And apparently he was right. The pro-abortion movement dumped huge amounts of money into these elections, and saw yet staggering losses. Emily’s List, a pro-abortion political group, lost 17 of the races they considered their “top 22,” while 8 of the top 10 most important Senate races in the country were won by pro-life candidates. And two thirds of the newly elected House members are pro-life. 

Interestingly, the evidence shows that many of these new pro-life Senators and congresspersons were elected because of their pro-life views. Fox News exit polls consistently showed that huge numbers of voters considered abortion a significant factor in their decisions. And those who considered abortion a significant factor voted overwhelmingly pro-life.

Were these people one-issue voters? Many probably were. But, when the issue is something as serious as abortion, how could we be anything else? No issue we face today is more important than the fact that we condone the cold-blooded murder of over a million of our own every year. Voting for a candidate who condones because we like some other policy he favors would be like voting for Mussolini because he made the trains run on time.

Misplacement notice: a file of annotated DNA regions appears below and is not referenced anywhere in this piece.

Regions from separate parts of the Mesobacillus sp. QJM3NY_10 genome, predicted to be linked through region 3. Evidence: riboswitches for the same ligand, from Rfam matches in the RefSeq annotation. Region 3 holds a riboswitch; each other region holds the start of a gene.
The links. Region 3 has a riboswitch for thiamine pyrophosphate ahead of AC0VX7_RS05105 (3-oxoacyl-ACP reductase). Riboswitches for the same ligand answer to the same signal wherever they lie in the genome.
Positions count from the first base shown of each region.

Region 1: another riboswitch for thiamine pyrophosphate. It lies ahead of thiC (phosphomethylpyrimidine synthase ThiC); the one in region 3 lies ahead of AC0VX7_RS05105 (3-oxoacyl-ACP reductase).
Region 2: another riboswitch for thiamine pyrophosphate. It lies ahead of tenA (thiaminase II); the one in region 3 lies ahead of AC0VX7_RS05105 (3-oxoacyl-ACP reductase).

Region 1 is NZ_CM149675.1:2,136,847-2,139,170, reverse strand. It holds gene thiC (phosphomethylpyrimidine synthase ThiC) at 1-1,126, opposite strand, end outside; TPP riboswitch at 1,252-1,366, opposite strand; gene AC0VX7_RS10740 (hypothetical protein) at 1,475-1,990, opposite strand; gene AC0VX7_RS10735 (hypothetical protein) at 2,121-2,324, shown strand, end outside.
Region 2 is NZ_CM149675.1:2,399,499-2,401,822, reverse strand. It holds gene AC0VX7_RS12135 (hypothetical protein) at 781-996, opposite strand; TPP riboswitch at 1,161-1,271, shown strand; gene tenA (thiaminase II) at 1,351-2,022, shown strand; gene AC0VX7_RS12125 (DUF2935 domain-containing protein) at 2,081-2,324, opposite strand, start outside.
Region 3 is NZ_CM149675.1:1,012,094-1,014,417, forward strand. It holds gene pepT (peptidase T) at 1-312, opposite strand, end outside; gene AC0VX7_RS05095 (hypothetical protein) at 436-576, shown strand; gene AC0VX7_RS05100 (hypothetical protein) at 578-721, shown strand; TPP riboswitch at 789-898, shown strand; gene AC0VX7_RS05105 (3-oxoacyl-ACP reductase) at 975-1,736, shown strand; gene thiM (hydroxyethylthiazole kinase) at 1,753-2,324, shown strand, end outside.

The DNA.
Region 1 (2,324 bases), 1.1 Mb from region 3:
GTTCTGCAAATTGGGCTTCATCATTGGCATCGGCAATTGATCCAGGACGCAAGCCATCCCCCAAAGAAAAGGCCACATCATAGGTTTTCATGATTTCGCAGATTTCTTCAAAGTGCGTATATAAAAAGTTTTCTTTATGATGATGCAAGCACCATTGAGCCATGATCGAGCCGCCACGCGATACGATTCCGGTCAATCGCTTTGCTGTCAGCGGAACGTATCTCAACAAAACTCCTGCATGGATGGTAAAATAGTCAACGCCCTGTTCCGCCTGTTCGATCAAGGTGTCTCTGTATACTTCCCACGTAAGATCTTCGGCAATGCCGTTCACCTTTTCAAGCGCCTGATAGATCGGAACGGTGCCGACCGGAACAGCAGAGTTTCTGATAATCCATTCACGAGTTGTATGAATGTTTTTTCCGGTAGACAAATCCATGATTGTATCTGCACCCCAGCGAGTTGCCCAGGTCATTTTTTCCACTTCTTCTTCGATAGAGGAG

Yes, most of the victories were Republican. And yet, November 5th turned out to be a pretty good night for pro-life Democrats as well. These people make up a very small percentage of Democratic candidates, and it is widely recognized that a pro-life Democrat has no chance of ascending the ranks in his party. And yet, two pro-life Democrats won Tuesday night, with a third candidate going into a December run-off election.

The moral of the story? First of all, that NARAL and their ilk are badly out of step with the sensibilities of the nation. These people are very powerful, very well-funded and very loud. They really did give the impression that a pro-life position would be the kiss of death to any politician. But they were obviously very, very wrong. Thanks to them, no voter was unaware of their candidates’ position on abortion. And yet pro-lifers won overwhelming victories.

And second, we have seen the power we Christians still hold in this country, if we choose to exercise it. I saw churches mobilize in ways I’ve never seen before, urging their congregations to vote their Christian consciences. Here in the Archdiocese of Denver, a letter from the Archbishop and auxiliary bishop was read at every Mass the Sunday before the election, urging Catholics to vote pro-life. It made a difference.

Third and finally, we have seen the power of prayer. So much of the information I saw in the weeks before the election included urgent pleas to Christians to pray for the elections. I believe those prayers were heard. 

God cares about the future of this country. As Benjamin Franklin once said, "...God governs in the affairs of men. And if a sparrow cannot fall to the ground without His notice, is it probable that an empire can rise without His aid?" We absolutely need to keep invoking His aid -- regularly and fervently.

God is not a Republican. He is not a Democrat.

But He is definitely pro-life.